Woman sitting in front of computer with digital pad on desk, digital pen in hand drawing a comic on the digital screen. The comic consists of six panels, three deep.

The power of art: UTM professor uses comics to share student stories about linguistic identity

Kristy Strauss

When Ai Taniguchi immigrated to the United States with her family, the permanency of the move hadn’t completely sunken in for the six-year-old.

Taniguchi – now an assistant professor at U of T Mississauga’s Department of Language Studies – remembers the goodbye parties and saying farewell to friends in Japan. She recalls landing in the United States and heading on a family trip to Disney World, which felt more like a vacation than a move. She remembers driving to Georgia, and settling into her new home in Peachtree City, an Atlanta suburb.

But when Taniguchi started school, that’s when it hit her: she was permanently living in a new country where she didn’t speak a word of English and had trouble communicating with teachers and other students.

“I cried all the time,” Taniguchi says, adding that there were very few options for English as a second language (ESL) classes in suburban Atlanta during the mid-1990s. “It was very, very scary.” 

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Ai Taniguchi (Photo by Nick Iwanyshyn)

To express her feelings, Taniguchi turned to drawing: creating comic-style art inspired by her love for Manga – a style of graphic novels that originate in Japan and are a big part of Japanese culture for both children and adults.

The other children took notice of her drawings, and it became a way for her to connect with her peers when linguistic communication was hard.

“I wasn’t the weird kid that couldn’t speak English. I was the kid that could draw, and my classmates treated me like a friend,” she says. “The power of art is pretty universal.”

This early experience planted the seed for Taniguchi’s Language, Identity, Multiculturalism and Global Empowerment (L'IMAGE) project. She is working with linguistic-diverse and culture-diverse students at U of T to create digital comics about their lived experience with language and how they navigate their identities via language. The project is funded by U of T’s International Student Experience Fund (ISEF).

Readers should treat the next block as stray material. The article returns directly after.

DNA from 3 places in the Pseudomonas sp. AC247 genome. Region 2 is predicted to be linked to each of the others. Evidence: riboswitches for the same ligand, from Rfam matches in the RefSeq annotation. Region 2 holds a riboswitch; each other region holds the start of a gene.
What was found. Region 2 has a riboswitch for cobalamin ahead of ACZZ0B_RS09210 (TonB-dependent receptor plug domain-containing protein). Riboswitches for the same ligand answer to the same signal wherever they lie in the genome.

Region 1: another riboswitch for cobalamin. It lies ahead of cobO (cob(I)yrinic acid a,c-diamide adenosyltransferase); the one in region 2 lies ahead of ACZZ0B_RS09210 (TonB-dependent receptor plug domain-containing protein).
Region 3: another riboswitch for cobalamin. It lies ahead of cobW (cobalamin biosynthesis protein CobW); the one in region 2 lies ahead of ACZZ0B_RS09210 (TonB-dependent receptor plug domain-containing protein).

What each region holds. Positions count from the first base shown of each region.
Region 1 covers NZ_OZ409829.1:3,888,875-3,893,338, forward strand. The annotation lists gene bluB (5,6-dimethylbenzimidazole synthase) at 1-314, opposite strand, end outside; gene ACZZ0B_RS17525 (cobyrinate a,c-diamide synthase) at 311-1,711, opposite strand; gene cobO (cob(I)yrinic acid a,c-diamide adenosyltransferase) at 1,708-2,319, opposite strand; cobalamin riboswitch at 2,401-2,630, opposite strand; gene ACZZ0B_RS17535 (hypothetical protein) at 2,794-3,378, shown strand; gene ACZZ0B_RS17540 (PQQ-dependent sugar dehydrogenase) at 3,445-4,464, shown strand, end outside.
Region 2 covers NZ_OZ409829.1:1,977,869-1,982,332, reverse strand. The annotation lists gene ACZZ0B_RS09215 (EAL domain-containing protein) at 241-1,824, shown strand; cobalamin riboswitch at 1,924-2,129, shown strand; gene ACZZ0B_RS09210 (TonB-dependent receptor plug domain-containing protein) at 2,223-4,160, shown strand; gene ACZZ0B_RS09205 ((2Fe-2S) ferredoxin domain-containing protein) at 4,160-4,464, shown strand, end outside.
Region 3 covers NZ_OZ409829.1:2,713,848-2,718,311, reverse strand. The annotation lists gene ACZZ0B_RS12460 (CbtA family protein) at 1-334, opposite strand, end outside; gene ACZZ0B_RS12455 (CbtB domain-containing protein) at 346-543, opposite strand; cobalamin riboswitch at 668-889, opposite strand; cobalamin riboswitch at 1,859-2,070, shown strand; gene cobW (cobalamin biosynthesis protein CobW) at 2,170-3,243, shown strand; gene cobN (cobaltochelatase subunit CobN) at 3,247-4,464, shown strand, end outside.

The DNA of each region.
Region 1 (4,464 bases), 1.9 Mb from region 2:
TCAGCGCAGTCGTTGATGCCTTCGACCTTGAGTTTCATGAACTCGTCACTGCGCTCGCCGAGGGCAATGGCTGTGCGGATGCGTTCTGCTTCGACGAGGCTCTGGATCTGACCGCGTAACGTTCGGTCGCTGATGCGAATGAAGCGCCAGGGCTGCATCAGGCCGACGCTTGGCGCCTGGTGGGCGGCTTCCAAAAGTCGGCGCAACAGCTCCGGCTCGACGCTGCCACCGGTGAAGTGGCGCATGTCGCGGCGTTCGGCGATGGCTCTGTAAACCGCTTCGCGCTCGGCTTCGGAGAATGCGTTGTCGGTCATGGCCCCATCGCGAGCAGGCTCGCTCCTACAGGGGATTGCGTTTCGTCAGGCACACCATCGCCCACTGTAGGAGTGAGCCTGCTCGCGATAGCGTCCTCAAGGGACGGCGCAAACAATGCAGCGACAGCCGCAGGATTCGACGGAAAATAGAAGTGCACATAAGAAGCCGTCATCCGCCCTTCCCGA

Starting in the winter semester, the digital comics will be shared through the UTM International Education Centre via social media, as well as classrooms, student orientations and student leader training programs at U of T to promote intercultural competence and empathy in the university community. 

While her own early experiences laid the foundation for the project, Taniguchi says she was also inspired by her students’ stories about how they cope with their own language barriers – and how similar their stories were to hers.

Students will tell me things like, ‘I'm so sorry, my English is so bad,’ or apologize about the language that they use,” she says. “That’s heartbreaking to me as a teacher because language is so strongly tied to your identity. It's a part of who you are.”

Taniguchi related to their struggles and wanted to provide these students an outlet to share their experiences. She felt that digital comics were a great way to do it: they can tell a story in a simple way, and they are accessible to everyone.

“There are a lot of things you can communicate with comics,” she explains, adding that they can be valuable tools for teaching technical aspects of language like sentence structure.

But as a linguistics educator, she also feels that linguistics should be centred around lived experiences.

“I think comics humanize the discipline because you tell stories about a person, you see that person, you see the character telling us stories,” she explains.

​As part of the L'IMAGE project, each digital comic will also include an infographic that educates the readers about the language’s linguistics – for example, a comic about the Arabic language experience will be accompanied by an infographic about Arabic linguistics.

Taniguchi hopes that the project will empower linguistic-diverse and culture-diverse students at U of T.

I hope that they feel that their linguistic identity is valid and that it's OK for them to have a complex multilingual identity. I hope they feel more proud of who they are after this project,” she says, adding that the project can also serve as an education tool for all students. “If you've never heard some of these stories before, I hope that you will learn to empathize with communities that you are not a part of. I think we can create a wonderfully inclusive, diverse and welcoming environment. That's my ultimate goal here.”